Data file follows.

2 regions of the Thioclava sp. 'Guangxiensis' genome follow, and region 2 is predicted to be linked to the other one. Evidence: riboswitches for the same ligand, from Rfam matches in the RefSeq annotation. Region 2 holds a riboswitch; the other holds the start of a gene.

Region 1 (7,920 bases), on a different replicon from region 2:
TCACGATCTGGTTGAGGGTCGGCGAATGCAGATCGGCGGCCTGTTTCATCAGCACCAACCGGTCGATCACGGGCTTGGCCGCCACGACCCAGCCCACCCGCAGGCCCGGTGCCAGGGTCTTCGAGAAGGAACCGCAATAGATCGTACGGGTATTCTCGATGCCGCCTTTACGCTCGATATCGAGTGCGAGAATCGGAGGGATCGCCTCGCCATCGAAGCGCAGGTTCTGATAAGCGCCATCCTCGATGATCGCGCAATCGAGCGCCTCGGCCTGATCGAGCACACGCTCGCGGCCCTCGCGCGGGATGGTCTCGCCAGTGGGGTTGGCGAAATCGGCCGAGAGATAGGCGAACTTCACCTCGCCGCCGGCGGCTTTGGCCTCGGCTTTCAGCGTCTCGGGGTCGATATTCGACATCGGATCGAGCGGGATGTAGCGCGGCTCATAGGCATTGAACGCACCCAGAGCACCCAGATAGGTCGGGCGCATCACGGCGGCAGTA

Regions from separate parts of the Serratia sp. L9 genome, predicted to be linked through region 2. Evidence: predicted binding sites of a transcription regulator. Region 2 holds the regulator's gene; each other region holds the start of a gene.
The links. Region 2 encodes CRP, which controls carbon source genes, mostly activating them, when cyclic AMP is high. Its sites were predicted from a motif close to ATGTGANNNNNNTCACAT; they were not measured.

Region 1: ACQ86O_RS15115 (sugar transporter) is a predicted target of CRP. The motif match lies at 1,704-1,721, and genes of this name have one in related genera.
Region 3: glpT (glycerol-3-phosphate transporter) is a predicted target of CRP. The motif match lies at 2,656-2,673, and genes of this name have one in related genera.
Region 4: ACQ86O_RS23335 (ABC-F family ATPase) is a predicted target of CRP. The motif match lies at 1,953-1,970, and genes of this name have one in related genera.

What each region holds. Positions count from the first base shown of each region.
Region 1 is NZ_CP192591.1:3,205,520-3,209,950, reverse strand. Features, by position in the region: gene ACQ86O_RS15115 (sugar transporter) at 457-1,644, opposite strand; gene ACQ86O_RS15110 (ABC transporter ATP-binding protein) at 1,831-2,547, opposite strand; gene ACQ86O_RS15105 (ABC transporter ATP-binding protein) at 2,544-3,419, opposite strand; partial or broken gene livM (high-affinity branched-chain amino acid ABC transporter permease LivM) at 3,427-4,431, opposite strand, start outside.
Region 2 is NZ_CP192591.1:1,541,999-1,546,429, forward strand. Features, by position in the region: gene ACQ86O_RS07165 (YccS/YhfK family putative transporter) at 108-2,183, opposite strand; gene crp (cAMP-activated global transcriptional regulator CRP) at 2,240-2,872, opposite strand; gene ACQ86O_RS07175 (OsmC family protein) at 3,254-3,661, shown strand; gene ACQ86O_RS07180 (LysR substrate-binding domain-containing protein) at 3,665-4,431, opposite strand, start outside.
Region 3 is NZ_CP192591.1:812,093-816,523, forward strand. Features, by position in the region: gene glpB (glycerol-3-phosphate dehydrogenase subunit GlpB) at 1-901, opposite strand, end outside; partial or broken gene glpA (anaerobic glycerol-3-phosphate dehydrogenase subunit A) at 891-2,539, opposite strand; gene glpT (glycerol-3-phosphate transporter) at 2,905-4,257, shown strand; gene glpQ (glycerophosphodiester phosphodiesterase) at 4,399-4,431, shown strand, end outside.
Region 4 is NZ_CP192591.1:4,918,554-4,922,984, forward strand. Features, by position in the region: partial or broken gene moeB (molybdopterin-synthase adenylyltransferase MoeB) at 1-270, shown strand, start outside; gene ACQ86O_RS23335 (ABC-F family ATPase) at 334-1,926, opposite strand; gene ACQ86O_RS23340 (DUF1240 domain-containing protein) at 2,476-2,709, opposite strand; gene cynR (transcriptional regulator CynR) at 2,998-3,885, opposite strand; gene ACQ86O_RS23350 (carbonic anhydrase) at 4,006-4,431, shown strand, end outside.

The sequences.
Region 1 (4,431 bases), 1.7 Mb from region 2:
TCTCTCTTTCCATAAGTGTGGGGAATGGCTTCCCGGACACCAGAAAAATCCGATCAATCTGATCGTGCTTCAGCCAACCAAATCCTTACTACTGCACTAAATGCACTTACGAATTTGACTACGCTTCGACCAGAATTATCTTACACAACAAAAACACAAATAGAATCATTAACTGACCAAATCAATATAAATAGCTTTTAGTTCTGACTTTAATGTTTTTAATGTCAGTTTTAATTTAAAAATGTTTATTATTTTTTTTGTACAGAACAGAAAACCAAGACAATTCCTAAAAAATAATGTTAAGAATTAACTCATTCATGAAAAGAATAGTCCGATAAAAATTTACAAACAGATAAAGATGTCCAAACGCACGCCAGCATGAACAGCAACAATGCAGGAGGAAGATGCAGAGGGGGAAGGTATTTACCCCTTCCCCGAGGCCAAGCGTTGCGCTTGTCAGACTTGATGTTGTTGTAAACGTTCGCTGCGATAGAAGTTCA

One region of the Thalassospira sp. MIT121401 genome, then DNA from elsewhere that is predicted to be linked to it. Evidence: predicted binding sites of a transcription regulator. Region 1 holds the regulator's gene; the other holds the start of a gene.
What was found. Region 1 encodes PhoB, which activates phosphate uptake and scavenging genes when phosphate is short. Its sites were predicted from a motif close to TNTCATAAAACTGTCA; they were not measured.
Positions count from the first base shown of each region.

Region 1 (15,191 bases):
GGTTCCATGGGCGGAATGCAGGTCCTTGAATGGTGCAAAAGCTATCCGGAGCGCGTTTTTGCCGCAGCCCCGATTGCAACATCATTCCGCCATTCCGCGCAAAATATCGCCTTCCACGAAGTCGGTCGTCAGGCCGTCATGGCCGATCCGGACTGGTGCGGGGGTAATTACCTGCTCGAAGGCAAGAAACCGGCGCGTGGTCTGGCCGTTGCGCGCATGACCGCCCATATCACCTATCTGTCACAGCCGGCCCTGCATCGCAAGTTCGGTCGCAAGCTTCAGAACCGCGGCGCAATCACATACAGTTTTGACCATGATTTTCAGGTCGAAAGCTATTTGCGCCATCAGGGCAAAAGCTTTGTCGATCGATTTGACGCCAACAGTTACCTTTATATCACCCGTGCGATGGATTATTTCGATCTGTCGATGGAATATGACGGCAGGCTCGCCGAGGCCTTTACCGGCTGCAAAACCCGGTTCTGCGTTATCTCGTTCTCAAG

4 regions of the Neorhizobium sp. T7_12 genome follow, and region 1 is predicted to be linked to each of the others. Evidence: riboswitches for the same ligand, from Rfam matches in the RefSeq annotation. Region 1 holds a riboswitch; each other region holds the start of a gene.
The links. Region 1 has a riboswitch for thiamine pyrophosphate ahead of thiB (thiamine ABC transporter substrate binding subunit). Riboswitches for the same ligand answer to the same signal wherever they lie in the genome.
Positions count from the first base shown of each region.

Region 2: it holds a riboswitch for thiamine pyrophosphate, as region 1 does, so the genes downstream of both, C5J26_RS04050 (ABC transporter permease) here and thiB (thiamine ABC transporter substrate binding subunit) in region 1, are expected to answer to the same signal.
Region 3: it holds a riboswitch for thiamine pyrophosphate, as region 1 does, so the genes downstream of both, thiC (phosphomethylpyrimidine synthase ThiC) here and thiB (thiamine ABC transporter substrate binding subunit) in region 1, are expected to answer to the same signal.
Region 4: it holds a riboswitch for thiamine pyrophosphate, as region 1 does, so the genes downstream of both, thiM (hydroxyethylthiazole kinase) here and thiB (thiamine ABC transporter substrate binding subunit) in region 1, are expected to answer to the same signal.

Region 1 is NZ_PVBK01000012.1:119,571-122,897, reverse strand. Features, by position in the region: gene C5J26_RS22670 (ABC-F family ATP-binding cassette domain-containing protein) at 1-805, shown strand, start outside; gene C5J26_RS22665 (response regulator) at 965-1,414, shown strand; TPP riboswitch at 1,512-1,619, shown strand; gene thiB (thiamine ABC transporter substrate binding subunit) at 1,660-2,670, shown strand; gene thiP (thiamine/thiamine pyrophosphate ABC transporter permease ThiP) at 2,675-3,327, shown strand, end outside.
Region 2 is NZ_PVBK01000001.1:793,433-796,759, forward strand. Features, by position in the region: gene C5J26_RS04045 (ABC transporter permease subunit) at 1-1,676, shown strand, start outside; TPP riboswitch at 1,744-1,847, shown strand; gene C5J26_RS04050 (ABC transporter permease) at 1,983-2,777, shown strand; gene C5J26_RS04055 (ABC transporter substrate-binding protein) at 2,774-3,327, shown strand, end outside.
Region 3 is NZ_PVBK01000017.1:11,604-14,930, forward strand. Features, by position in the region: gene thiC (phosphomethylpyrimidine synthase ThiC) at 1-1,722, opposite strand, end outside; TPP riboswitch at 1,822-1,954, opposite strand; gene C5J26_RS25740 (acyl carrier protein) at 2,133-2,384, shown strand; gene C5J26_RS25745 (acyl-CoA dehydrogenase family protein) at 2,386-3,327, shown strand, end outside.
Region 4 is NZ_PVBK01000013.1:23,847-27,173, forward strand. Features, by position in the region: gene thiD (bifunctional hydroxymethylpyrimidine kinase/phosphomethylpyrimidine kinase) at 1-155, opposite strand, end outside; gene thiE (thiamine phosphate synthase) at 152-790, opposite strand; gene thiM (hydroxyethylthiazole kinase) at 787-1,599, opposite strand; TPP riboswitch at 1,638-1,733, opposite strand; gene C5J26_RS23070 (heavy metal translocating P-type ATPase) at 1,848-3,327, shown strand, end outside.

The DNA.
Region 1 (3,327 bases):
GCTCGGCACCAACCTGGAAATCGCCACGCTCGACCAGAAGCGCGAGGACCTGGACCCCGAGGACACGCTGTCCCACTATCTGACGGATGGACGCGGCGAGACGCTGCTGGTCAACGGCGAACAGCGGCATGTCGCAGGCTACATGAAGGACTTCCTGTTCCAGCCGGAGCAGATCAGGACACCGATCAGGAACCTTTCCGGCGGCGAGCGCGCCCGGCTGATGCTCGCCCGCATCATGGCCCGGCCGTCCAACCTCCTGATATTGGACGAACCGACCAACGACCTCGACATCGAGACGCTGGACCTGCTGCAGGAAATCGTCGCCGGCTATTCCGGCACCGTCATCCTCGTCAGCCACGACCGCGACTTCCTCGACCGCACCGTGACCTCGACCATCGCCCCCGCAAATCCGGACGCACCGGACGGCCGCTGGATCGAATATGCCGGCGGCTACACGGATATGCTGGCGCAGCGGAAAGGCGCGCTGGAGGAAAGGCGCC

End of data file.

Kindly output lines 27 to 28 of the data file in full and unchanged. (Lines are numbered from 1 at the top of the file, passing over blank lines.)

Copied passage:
Region 4: it holds a riboswitch for thiamine pyrophosphate, as region 1 does, so the genes downstream of both, thiM (hydroxyethylthiazole kinase) here and thiB (thiamine ABC transporter substrate binding subunit) in region 1, are expected to answer to the same signal.

Region 1 is NZ_PVBK01000012.1:119,571-122,897, reverse strand. Features, by position in the region: gene C5J26_RS22670 (ABC-F family ATP-binding cassette domain-containing protein) at 1-805, shown strand, start outside; gene C5J26_RS22665 (response regulator) at 965-1,414, shown strand; TPP riboswitch at 1,512-1,619, shown strand; gene thiB (thiamine ABC transporter substrate binding subunit) at 1,660-2,670, shown strand; gene thiP (thiamine/thiamine pyrophosphate ABC transporter permease ThiP) at 2,675-3,327, shown strand, end outside.